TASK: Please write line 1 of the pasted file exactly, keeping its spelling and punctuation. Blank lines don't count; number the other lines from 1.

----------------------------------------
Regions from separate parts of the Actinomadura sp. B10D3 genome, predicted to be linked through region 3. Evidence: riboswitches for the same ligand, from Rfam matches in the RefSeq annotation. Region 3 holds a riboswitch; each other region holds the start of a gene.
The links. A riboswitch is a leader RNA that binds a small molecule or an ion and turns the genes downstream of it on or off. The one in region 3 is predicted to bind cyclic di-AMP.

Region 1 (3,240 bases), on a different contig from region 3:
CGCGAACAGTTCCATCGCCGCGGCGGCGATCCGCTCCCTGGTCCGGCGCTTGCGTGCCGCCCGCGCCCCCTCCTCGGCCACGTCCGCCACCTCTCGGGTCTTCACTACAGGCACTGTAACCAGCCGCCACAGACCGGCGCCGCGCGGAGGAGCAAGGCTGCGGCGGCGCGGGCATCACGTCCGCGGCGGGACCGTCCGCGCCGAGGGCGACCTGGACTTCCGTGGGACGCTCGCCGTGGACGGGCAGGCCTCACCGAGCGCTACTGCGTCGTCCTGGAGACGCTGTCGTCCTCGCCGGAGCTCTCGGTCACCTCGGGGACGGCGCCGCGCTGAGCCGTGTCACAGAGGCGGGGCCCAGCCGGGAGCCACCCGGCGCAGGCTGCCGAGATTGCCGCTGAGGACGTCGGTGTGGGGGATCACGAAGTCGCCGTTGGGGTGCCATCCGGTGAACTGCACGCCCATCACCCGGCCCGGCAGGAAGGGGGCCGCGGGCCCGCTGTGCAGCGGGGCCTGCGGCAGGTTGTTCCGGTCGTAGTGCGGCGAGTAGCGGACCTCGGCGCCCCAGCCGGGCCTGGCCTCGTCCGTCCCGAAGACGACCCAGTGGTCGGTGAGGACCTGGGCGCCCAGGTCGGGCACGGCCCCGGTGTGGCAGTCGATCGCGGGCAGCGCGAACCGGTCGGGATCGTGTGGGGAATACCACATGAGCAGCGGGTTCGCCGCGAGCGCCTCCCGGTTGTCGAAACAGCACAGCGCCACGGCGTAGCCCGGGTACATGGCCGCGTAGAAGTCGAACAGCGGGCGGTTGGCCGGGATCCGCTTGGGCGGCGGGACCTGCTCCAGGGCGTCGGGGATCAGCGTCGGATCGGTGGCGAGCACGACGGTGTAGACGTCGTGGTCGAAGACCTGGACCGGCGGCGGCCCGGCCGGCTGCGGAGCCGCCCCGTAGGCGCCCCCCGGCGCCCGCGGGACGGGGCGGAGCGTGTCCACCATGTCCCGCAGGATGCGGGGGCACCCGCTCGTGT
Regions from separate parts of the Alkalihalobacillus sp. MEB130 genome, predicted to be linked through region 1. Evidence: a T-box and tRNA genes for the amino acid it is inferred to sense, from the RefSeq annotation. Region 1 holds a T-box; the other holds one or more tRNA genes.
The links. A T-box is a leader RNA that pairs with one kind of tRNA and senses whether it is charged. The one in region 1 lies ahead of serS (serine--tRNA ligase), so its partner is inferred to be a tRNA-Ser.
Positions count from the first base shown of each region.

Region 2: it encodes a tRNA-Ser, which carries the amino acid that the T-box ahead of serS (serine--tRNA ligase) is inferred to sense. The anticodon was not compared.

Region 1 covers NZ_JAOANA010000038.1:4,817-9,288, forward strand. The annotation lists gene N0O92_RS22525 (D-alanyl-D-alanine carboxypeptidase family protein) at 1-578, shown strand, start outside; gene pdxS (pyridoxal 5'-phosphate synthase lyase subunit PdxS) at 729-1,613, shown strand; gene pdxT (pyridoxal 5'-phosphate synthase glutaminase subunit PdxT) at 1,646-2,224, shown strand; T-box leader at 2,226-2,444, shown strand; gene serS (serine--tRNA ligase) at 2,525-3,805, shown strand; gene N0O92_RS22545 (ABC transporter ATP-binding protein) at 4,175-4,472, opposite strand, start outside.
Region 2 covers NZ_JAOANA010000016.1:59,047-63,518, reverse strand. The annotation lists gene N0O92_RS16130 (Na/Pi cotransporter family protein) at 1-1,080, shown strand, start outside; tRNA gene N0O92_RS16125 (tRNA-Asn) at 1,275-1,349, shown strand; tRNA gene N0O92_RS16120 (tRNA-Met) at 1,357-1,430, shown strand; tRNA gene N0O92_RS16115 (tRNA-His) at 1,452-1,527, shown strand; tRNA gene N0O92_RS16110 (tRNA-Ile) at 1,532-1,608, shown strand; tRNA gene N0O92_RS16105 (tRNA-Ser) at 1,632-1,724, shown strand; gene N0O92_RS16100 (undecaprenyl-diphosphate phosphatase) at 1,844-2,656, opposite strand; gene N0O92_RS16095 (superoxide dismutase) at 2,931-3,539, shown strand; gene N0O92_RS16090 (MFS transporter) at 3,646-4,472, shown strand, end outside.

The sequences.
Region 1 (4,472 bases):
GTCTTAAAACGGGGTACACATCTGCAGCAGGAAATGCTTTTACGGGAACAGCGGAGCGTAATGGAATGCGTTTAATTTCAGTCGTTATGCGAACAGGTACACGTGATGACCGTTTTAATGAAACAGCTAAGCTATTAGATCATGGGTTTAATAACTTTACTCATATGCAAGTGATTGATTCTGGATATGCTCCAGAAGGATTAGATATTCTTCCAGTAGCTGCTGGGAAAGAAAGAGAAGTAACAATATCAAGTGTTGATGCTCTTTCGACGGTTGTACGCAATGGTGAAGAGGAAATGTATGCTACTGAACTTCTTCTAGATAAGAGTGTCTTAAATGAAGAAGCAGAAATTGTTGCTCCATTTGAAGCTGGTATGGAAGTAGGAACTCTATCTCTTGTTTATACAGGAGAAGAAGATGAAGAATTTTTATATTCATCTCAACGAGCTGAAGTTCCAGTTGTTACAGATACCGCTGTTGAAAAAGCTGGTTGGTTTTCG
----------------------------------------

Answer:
Regions from separate parts of the Actinomadura sp. B10D3 genome, predicted to be linked through region 3. Evidence: riboswitches for the same ligand, from Rfam matches in the RefSeq annotation. Region 3 holds a riboswitch; each other region holds the start of a gene.